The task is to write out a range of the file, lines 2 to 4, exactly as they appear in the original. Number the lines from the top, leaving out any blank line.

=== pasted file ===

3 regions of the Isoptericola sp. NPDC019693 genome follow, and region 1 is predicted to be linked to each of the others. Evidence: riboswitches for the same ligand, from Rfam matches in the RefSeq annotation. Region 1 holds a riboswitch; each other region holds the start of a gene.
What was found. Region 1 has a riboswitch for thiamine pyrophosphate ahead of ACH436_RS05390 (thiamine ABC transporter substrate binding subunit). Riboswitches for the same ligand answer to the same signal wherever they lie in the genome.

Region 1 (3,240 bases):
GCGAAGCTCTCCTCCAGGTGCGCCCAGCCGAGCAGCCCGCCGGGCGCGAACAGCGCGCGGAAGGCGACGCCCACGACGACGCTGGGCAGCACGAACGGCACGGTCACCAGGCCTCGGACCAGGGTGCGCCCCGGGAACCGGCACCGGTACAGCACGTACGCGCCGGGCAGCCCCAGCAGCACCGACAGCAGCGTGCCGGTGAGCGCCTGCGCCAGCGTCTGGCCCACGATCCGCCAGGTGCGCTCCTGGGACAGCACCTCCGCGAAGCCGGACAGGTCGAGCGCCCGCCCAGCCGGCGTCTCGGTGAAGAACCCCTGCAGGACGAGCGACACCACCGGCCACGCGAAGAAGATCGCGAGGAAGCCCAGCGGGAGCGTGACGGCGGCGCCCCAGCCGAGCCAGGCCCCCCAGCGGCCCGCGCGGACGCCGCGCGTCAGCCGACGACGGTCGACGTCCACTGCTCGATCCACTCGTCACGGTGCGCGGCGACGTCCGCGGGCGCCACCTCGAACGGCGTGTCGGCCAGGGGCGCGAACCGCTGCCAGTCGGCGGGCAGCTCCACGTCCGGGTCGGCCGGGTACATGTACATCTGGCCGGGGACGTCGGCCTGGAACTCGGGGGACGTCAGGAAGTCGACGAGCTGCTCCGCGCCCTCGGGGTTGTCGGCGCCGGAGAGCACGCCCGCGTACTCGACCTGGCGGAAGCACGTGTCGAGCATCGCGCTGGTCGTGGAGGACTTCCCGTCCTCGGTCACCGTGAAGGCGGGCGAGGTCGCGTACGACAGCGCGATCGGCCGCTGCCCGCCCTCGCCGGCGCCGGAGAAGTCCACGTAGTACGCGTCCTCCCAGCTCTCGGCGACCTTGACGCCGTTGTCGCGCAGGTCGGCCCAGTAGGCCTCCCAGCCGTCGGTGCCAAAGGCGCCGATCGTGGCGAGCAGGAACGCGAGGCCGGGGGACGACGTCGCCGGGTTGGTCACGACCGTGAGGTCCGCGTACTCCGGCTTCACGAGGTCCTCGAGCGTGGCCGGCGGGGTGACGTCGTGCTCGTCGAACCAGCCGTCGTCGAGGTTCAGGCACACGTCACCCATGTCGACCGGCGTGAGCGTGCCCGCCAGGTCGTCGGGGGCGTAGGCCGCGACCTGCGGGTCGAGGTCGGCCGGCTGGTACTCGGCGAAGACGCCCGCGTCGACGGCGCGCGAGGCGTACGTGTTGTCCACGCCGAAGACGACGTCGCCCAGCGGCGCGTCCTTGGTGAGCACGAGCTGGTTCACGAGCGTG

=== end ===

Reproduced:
What was found. Region 1 has a riboswitch for thiamine pyrophosphate ahead of ACH436_RS05390 (thiamine ABC transporter substrate binding subunit). Riboswitches for the same ligand answer to the same signal wherever they lie in the genome.

Region 1 (3,240 bases):
GCGAAGCTCTCCTCCAGGTGCGCCCAGCCGAGCAGCCCGCCGGGCGCGAACAGCGCGCGGAAGGCGACGCCCACGACGACGCTGGGCAGCACGAACGGCACGGTCACCAGGCCTCGGACCAGGGTGCGCCCCGGGAACCGGCACCGGTACAGCACGTACGCGCCGGGCAGCCCCAGCAGCACCGACAGCAGCGTGCCGGTGAGCGCCTGCGCCAGCGTCTGGCCCACGATCCGCCAGGTGCGCTCCTGGGACAGCACCTCCGCGAAGCCGGACAGGTCGAGCGCCCGCCCAGCCGGCGTCTCGGTGAAGAACCCCTGCAGGACGAGCGACACCACCGGCCACGCGAAGAAGATCGCGAGGAAGCCCAGCGGGAGCGTGACGGCGGCGCCCCAGCCGAGCCAGGCCCCCCAGCGGCCCGCGCGGACGCCGCGCGTCAGCCGACGACGGTCGACGTCCACTGCTCGATCCACTCGTCACGGTGCGCGGCGACGTCCGCGGGCGCCACCTCGAACGGCGTGTCGGCCAGGGGCGCGAACCGCTGCCAGTCGGCGGGCAGCTCCACGTCCGGGTCGGCCGGGTACATGTACATCTGGCCGGGGACGTCGGCCTGGAACTCGGGGGACGTCAGGAAGTCGACGAGCTGCTCCGCGCCCTCGGGGTTGTCGGCGCCGGAGAGCACGCCCGCGTACTCGACCTGGCGGAAGCACGTGTCGAGCATCGCGCTGGTCGTGGAGGACTTCCCGTCCTCGGTCACCGTGAAGGCGGGCGAGGTCGCGTACGACAGCGCGATCGGCCGCTGCCCGCCCTCGCCGGCGCCGGAGAAGTCCACGTAGTACGCGTCCTCCCAGCTCTCGGCGACCTTGACGCCGTTGTCGCGCAGGTCGGCCCAGTAGGCCTCCCAGCCGTCGGTGCCAAAGGCGCCGATCGTGGCGAGCAGGAACGCGAGGCCGGGGGACGACGTCGCCGGGTTGGTCACGACCGTGAGGTCCGCGTACTCCGGCTTCACGAGGTCCTCGAGCGTGGCCGGCGGGGTGACGTCGTGCTCGTCGAACCAGCCGTCGTCGAGGTTCAGGCACACGTCACCCATGTCGACCGGCGTGAGCGTGCCCGCCAGGTCGTCGGGGGCGTAGGCCGCGACCTGCGGGTCGAGGTCGGCCGGCTGGTACTCGGCGAAGACGCCCGCGTCGACGGCGCGCGAGGCGTACGTGTTGTCCACGCCGAAGACGACGTCGCCCAGCGGCGCGTCCTTGGTGAGCACGAGCTGGTTCACGAGCGTG